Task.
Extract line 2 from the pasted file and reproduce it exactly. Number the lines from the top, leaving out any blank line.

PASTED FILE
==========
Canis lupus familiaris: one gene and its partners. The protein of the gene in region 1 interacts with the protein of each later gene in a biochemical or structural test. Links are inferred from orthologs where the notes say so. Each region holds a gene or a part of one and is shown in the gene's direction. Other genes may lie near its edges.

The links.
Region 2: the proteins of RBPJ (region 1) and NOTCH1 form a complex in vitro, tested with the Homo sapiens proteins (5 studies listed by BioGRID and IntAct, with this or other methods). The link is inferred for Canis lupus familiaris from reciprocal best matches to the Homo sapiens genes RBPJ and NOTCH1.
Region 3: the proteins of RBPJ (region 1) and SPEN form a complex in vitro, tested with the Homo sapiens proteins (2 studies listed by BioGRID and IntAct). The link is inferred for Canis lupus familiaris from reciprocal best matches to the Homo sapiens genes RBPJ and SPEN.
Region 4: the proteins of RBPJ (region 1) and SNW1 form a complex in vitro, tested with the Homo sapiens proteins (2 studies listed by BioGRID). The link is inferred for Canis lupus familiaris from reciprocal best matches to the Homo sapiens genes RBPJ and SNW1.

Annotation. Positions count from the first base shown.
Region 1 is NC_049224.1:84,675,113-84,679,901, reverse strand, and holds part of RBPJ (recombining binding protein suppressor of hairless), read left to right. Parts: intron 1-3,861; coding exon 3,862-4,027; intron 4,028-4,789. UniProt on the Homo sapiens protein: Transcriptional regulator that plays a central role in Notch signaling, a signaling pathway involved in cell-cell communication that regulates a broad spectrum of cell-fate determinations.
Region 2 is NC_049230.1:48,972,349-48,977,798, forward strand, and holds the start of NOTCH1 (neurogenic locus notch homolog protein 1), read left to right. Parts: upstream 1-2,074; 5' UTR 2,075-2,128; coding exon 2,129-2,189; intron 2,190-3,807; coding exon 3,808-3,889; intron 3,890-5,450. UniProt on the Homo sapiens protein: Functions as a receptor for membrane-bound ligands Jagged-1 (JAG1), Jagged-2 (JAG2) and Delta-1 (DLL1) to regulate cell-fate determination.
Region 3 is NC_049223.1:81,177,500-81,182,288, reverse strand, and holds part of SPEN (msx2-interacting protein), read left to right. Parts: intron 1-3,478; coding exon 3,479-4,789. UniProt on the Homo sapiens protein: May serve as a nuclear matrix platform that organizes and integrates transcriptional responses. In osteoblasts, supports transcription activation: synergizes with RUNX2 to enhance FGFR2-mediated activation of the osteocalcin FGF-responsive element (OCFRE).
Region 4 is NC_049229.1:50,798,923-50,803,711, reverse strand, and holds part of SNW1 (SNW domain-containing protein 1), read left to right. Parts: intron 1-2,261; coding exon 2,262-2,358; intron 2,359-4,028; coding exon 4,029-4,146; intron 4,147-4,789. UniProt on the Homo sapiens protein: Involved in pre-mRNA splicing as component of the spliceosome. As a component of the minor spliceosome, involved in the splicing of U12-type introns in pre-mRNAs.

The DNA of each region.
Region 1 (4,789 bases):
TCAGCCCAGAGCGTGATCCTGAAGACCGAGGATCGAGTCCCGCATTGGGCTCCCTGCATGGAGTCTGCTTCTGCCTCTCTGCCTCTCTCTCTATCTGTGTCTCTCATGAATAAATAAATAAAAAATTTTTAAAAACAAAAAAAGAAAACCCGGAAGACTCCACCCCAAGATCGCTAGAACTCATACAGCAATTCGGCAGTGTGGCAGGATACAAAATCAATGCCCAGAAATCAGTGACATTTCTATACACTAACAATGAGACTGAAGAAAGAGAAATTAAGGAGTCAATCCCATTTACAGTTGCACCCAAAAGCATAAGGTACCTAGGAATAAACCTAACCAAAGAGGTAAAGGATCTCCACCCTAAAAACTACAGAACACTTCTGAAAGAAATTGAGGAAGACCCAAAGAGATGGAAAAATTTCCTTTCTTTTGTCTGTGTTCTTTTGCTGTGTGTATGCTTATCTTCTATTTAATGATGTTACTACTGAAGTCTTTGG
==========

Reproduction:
The links.